In addition, TIF will actively target policy makers at every level, and it will actively integrate the use of safe and effective iron chelation drugs, in the context of its educational programme to reach out to the involved health professional community worldwide.

TIF recognises the need for equity of care across the world and that the market for cheaper generic iron chelating medicines will increase, in order to increase access to treatment for as many patients as possible.

The anticipated changes globally in drug spending is that 2017 Generic drug sales will increase from 27% to 36%, and the budget for drug spending will increase from 965 to 1,200 billion dollars. The most significant increase in the use of Generic drugs is expected to happen in the developing countries, where sadly the regulations on the manufacturing of Generic drugs in many countries are either “relaxed” or non-existent, at all. Furthermore, many countries of the developing world do not abide to EU and USA regulation and, are IP-free, with the opportunity to provide “copy” drugs well before the protection on the quality that the patency offers to the brand drugs is terminated. Such drugs are also of great concern and reliable transparent and updated information from the relevant companies on the manufacturing processes should urgently be made available to all: Governments, health professional and patient/parent communities.   

It is within the realms of this new initiative that is scheduled to cover all regions of the world that TIF organised its first Round Table Meeting on the use of Generic drugs in thalassaemia, mapping the situation in the Middle East and North Africa region (MENA). This meeting took place on Wednesday 29 July 2015, at the Chronic Care Centre, in Beirut, Lebanon – one of the Thalassaemia Reference Centres of the region, under the coordination of Dr Androulla Eleftheriou, Executive Director of TIF, and Dr Angastiniotis, TIF Medical Advisor, and the leadership of Prof Ali Taher, a member of TIF’s International Advisory Board and Head of its Regional Advisory Committee.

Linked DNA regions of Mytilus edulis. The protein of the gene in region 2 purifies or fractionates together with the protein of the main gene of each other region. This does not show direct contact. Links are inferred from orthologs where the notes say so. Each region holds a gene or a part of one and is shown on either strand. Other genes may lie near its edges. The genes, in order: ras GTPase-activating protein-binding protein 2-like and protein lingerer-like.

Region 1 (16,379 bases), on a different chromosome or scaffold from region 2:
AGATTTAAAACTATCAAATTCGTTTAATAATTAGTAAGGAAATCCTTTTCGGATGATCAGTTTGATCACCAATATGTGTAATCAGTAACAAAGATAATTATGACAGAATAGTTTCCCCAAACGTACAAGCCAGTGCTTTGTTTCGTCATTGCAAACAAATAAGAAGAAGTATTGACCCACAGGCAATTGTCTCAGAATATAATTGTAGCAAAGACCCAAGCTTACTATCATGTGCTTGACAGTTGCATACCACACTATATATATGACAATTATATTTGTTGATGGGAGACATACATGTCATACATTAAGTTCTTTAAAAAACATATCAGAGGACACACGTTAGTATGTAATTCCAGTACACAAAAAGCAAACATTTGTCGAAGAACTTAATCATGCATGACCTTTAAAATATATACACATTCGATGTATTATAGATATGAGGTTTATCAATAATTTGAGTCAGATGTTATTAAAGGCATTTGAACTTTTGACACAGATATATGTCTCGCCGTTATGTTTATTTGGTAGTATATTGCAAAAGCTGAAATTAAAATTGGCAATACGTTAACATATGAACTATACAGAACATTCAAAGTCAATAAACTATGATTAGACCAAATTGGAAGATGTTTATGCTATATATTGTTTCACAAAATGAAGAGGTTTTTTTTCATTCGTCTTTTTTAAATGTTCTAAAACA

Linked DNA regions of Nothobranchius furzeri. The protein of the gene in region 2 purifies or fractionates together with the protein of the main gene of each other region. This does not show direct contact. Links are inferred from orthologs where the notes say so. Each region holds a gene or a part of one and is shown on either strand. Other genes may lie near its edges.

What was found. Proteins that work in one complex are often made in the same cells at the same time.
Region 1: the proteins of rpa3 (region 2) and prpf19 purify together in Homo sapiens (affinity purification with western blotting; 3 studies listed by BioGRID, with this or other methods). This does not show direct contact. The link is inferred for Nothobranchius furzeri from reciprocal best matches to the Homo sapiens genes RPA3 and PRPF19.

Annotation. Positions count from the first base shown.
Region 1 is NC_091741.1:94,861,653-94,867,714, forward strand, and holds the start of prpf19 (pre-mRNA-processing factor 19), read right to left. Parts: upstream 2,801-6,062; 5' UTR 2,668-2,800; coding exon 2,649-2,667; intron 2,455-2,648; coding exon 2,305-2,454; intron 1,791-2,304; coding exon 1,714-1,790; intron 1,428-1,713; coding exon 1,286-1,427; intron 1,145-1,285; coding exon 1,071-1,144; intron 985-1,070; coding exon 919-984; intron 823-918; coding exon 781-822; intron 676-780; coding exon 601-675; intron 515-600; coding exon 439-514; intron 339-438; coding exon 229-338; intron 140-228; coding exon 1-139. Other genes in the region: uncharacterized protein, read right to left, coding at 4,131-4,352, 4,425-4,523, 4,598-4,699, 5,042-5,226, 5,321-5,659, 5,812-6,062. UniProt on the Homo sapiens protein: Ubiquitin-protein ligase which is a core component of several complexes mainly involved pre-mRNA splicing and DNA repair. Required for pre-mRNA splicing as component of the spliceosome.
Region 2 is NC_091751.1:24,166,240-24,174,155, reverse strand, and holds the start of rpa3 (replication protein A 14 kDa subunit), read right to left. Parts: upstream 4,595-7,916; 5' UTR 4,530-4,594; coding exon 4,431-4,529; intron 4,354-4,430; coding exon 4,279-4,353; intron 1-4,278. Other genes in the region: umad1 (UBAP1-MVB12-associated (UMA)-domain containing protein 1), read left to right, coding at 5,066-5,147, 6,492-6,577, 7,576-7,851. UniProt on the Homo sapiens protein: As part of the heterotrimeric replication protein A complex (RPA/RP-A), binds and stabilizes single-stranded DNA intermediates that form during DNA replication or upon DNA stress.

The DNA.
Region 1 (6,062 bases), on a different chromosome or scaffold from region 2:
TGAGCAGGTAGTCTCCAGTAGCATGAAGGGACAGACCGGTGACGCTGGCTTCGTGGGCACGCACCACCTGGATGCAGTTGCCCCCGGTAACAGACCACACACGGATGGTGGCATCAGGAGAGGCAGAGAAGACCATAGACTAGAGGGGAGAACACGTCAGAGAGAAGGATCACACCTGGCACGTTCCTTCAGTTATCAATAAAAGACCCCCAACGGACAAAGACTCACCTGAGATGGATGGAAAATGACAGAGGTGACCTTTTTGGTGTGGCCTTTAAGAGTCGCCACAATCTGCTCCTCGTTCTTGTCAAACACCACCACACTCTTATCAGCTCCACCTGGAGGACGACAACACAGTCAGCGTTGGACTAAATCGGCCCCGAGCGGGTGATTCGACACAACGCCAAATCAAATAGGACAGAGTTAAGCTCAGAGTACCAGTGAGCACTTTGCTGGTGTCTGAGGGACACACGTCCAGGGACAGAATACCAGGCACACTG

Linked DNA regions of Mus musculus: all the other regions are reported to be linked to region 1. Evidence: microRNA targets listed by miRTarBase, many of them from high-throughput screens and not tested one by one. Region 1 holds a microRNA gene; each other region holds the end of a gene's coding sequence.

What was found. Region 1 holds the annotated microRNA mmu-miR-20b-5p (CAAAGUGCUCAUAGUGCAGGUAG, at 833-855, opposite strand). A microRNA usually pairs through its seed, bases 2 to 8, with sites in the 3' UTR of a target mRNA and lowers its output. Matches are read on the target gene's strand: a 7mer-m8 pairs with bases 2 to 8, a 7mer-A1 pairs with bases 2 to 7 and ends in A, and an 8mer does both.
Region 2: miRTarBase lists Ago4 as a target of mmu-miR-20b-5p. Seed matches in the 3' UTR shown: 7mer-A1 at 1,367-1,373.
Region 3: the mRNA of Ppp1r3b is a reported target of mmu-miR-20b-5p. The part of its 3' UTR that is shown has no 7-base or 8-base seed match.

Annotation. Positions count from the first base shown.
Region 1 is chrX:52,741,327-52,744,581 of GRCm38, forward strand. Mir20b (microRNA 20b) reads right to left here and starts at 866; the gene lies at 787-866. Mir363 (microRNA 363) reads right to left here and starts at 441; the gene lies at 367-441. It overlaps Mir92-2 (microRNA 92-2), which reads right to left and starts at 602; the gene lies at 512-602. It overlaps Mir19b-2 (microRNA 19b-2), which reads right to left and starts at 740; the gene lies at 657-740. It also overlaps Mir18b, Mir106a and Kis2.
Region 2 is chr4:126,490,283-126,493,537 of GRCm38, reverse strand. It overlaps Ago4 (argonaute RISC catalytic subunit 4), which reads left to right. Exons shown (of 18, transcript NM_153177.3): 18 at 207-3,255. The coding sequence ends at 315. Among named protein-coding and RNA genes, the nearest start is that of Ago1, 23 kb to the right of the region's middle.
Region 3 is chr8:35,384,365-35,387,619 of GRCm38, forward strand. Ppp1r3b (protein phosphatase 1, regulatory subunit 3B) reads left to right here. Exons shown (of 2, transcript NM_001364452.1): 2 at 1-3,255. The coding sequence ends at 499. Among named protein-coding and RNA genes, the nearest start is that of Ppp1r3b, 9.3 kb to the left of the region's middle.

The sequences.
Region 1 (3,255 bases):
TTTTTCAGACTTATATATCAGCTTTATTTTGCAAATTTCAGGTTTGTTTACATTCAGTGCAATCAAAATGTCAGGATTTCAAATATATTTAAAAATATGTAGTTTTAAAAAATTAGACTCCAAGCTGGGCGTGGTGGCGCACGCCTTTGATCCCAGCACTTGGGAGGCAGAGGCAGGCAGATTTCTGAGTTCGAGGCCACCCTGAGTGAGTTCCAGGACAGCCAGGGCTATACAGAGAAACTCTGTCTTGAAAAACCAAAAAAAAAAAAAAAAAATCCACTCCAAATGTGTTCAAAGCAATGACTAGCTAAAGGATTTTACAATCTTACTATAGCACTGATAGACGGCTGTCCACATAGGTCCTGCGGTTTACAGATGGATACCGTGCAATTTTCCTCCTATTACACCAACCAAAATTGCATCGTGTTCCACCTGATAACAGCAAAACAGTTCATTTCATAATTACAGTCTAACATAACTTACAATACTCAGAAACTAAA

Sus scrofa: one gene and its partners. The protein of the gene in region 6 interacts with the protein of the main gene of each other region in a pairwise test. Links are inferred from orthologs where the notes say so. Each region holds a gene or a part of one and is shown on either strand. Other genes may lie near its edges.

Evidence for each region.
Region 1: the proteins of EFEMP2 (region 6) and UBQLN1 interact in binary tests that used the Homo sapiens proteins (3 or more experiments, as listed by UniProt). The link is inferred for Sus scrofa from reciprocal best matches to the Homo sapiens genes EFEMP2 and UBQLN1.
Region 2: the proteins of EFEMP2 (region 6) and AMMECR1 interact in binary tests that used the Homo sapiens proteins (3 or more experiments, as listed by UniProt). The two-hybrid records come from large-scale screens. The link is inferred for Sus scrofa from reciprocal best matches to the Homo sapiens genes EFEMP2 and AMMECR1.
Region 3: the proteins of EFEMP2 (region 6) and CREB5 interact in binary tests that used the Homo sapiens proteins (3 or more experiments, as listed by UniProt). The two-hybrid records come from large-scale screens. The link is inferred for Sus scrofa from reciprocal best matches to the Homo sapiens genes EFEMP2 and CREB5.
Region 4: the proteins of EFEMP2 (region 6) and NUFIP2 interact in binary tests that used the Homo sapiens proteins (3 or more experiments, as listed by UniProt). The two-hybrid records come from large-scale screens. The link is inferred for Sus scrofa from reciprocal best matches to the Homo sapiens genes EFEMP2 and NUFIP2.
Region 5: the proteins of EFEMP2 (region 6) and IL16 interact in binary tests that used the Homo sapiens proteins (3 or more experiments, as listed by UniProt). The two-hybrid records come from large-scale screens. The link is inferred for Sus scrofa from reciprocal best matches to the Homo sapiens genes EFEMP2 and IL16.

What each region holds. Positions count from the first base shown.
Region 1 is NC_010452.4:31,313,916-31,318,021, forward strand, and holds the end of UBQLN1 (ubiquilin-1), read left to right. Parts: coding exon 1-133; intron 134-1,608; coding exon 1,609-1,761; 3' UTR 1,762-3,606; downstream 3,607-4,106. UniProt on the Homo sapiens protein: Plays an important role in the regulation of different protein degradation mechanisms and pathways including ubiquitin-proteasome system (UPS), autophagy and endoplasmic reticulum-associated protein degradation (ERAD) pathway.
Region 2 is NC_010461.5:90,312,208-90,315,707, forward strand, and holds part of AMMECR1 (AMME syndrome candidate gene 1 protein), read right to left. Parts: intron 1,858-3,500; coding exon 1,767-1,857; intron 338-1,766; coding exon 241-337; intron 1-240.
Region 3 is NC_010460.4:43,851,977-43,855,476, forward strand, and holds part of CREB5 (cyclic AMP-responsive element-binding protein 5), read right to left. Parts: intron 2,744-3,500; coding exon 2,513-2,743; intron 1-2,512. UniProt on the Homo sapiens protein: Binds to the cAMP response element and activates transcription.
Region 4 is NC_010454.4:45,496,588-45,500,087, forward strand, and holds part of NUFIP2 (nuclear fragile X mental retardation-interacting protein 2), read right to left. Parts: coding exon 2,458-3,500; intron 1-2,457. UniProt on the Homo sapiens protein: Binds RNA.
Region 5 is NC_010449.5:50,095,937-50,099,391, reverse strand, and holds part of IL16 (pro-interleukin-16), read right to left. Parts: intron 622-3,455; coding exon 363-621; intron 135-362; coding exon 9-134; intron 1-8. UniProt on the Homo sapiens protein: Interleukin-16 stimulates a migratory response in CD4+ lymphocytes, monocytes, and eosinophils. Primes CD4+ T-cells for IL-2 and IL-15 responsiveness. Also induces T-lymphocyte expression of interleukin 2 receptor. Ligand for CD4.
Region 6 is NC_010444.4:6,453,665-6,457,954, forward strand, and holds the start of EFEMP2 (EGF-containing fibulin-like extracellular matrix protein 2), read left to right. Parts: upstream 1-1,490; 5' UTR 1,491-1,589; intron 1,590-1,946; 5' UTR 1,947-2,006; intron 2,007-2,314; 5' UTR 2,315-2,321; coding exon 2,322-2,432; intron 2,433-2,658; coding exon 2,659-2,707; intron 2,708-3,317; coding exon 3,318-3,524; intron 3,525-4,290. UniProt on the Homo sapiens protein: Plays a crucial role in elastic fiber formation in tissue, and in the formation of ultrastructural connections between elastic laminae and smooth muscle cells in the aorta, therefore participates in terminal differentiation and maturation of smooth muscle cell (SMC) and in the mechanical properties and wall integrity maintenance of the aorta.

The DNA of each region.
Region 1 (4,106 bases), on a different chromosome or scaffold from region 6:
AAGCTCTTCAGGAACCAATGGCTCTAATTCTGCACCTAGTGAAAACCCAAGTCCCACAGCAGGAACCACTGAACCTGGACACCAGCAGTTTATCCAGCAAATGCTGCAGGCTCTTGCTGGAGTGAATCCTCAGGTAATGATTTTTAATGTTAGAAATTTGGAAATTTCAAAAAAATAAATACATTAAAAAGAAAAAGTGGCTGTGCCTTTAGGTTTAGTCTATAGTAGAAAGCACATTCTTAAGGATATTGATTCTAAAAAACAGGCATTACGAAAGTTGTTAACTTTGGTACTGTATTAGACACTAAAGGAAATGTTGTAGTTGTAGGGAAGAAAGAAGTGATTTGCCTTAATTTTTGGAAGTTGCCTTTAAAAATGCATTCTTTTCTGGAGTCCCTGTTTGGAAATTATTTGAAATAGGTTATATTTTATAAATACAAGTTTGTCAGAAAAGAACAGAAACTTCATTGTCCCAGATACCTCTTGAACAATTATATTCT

The Round Table meeting was in the format of a ‘brainstorming’ activity of key medical treating physicians from the MENA countries with whom TIF hopes to form the start of a strong and active network of health professionals with intent to fight for safety and effectiveness of drugs for all patients. This activity very importantly integrated the position, perspective and opinion of expert patients, including Mahmood Hadipour Dehshal – Pharmacist, Member of the Iranian Thalassaemia Association, Tehran, Iran and Sarunas Narbutas – President of Lithuanian Cancer Patient Coalition (POLA), Lithuania.

The meeting itinerary covered the areas of quality and safety of drugs with a particular focus on Generic drugs. A thorough report is expected to be finalised very shortly, by the editing committee, assigned by TIF, and a comprehensive plan of action for moving ahead will soon be circulated to its collaborators General, Voting and Associate members.

This first news press release which constitutes the consensus thoughts of the coordinators and participants, aims to inform all involved stakeholders across the world on the concerns and position of TIF with regards to this specific topic.

TIF’s position is ‘Drug Efficacy and Patient Safety’ should always outweigh the costs!